Security Experts:

Marriott Rewards Members Urged to Change Passwords Following Hack Attempts

UPDATE - Members of the Marriott Rewards program were notified on Tuesday of attacks attempting to gain access to user accounts, and asked to change their passwords as soon as possible.

Marriott did not initilly provide any additional details into the size and scope of the attack, but deemed the attack significant enough to issue a warning to users, though further details provided to SecurityWeek showed the attack targeted a relatively small number of accounts.

The attacks occured about four weeks ago, and affected less than 100th of 1 percent of the 43 million Marriott Rewards members, a Marriott spokesperson told SecurityWeek.

Recent brute force attacks have hit a number of targets recently, including Nintendo, Konami, WordPress-powered blogs, and even control systems at gas compressor stations.

Marriott Rewards User Accounts Hacked

In the case of the recent Nintendo attack, roughly 15.5 million logins were attempted over a period of about a month, with nearly 24,000 leading to successful account compromise.

While it’s unclear if a brute force attack is what sparked the warnings coming from Marriott, there is a possibility that brute force or password re-use attacks played a part, based on the limited information Marriott provided in the security warning.

"Once we learned of the situation, we immediately launched an investigation to determine the cause and extent of the unauthorized access," the Marriott spokesperson said.

Brands associated with the Marriott Rewards program include The Ritz-Carlton, JW Marriott Hotels & Resorts, Renaissance Hotels, AC Hotels by Marriott, Marriott Hotels & Resorts, Gaylord Hotels, Courtyard by Marriott, Fairfield Inn & Suites by Marriott, SpringHill Suites by Marriott, Residence Inn by Marriott, TownePlace Suites by Marriott. Marriott Vacation Club, Marriott Conference Centers and others.

The following is the notice sent to users with accounts that were not included in the unauthorized login attempts.

Dear [Rewards Member Name],

The security of your Marriott Rewards® member account is of the utmost importance to us. There have recently been attempts made to gain unauthorized access to a small number of members' online accounts. Although your account was not included in these attempts, as a precaution, we ask that you visit and change your password as soon as possible to assist us in ensuring the security of your account:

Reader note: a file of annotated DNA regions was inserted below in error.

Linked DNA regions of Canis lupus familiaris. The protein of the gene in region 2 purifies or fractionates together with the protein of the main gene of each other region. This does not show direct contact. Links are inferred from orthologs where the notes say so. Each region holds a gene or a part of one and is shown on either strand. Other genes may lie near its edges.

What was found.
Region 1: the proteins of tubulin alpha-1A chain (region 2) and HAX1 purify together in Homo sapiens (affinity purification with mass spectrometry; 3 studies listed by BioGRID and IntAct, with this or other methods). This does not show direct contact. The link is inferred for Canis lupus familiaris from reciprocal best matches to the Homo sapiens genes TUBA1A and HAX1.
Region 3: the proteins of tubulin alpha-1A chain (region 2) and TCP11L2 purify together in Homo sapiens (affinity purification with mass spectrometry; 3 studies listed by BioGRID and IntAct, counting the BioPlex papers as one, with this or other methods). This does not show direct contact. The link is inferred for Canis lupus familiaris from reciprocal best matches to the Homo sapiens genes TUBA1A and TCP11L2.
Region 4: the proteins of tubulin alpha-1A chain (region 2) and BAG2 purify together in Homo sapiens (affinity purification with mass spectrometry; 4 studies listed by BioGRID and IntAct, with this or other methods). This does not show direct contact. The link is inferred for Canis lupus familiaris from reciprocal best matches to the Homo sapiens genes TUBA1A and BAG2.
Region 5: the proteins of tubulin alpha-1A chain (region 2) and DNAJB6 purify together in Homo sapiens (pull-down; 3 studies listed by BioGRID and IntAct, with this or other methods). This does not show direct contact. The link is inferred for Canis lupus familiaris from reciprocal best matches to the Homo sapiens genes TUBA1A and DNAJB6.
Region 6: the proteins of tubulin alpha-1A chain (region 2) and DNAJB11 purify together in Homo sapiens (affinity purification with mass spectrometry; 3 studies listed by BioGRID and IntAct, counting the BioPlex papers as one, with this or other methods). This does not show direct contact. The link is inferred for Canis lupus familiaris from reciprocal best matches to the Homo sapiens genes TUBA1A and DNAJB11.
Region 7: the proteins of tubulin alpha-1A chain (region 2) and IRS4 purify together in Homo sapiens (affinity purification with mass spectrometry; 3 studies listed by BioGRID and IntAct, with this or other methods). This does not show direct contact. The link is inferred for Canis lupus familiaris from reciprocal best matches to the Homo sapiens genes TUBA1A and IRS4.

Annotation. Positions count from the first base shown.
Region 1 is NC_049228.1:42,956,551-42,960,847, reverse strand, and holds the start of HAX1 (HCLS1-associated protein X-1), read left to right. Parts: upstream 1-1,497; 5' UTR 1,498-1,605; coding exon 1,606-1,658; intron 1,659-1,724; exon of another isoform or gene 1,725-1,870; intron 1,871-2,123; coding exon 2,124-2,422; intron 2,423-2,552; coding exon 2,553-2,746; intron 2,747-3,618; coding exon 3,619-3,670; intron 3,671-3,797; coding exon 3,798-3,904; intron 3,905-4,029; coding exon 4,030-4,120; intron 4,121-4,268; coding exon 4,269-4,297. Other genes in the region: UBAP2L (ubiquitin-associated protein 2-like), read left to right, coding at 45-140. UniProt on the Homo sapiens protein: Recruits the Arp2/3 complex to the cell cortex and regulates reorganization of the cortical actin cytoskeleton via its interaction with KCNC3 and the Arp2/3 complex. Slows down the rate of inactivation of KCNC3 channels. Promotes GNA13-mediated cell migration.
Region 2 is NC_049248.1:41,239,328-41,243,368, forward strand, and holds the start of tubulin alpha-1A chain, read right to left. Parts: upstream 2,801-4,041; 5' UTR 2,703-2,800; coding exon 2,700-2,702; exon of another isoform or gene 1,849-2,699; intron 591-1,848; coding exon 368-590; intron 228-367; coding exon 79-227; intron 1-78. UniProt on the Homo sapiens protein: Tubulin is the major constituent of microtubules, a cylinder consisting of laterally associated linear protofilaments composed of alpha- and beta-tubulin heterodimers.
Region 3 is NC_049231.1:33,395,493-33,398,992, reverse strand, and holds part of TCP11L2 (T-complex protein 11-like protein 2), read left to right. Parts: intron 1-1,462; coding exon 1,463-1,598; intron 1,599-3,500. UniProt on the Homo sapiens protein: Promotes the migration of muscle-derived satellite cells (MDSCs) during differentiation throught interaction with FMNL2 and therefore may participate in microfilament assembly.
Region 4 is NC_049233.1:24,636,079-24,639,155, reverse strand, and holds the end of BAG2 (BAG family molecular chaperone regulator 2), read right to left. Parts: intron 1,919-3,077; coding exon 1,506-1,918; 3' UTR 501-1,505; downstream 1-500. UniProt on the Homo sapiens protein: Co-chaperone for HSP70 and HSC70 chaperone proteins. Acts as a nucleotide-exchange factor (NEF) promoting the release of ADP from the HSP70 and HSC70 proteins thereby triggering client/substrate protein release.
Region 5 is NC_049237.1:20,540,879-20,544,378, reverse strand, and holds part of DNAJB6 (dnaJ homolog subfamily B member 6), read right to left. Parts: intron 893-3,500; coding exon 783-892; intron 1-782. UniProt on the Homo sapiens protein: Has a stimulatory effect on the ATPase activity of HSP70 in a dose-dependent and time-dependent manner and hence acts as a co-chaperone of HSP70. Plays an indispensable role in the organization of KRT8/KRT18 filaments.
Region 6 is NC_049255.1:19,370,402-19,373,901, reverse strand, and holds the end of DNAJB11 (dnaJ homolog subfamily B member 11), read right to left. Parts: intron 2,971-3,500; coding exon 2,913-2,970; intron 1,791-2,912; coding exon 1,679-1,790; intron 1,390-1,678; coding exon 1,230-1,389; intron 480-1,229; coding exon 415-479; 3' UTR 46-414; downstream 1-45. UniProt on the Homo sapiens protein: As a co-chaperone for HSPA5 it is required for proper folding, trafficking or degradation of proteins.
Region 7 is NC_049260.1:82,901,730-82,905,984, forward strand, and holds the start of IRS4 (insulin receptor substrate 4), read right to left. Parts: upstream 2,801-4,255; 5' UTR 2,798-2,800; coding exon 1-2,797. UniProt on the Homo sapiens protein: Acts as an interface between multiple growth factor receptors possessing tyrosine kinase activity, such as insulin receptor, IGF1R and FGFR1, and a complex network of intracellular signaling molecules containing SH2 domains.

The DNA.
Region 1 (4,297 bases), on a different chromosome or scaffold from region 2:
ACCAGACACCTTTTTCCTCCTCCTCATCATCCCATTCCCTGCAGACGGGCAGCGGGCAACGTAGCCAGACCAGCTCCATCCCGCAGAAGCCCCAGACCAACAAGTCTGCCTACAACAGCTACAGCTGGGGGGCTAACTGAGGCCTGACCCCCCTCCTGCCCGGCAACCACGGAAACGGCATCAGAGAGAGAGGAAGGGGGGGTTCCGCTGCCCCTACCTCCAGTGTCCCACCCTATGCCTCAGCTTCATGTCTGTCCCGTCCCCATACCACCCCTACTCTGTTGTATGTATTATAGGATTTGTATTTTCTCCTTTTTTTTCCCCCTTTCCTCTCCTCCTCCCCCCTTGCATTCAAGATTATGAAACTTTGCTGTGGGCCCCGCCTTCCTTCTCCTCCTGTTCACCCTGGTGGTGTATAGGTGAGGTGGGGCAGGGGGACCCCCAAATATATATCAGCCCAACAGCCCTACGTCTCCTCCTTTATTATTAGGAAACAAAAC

• You will need to change your password on from your desktop since updates cannot be made from your mobile device.

• Select a unique password, at least 8 characters long, that is not used with any other online account you may have.

• Security experts urge that a more secure password contains a minimum of one capital letter and one number.

Our Data Privacy and Protection team has been working diligently to implement safeguards to block these attempts and maintain the ongoing security of all member accounts.

These types of online attacks become possible when individuals use the same email address and password combination for multiple online accounts. The email address and password combination becomes more susceptible to being collected via external sources and then used in an attempt to gain unauthorized access to other online accounts, such as your Marriott Rewards account.

If you have any questions, please call Marriott Rewards Guest Services at 800-952-8876 for assistance.

We take this matter very seriously as we have a long-standing commitment to protect the privacy of the personal information that our guests entrust to us. Thank you for your prompt attention to this important notice.

SecurityWeek has contacted Marriott for additional details.

*Updated with statement from Marriott including the number of affected Marriott Rewards accounts.

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For more than 10 years, Mike Lennon has been closely monitoring the threat landscape and analyzing trends in the National Security and enterprise cybersecurity space. In his role at SecurityWeek, he oversees the editorial direction of the publication and is the Director of several leading security industry conferences around the world.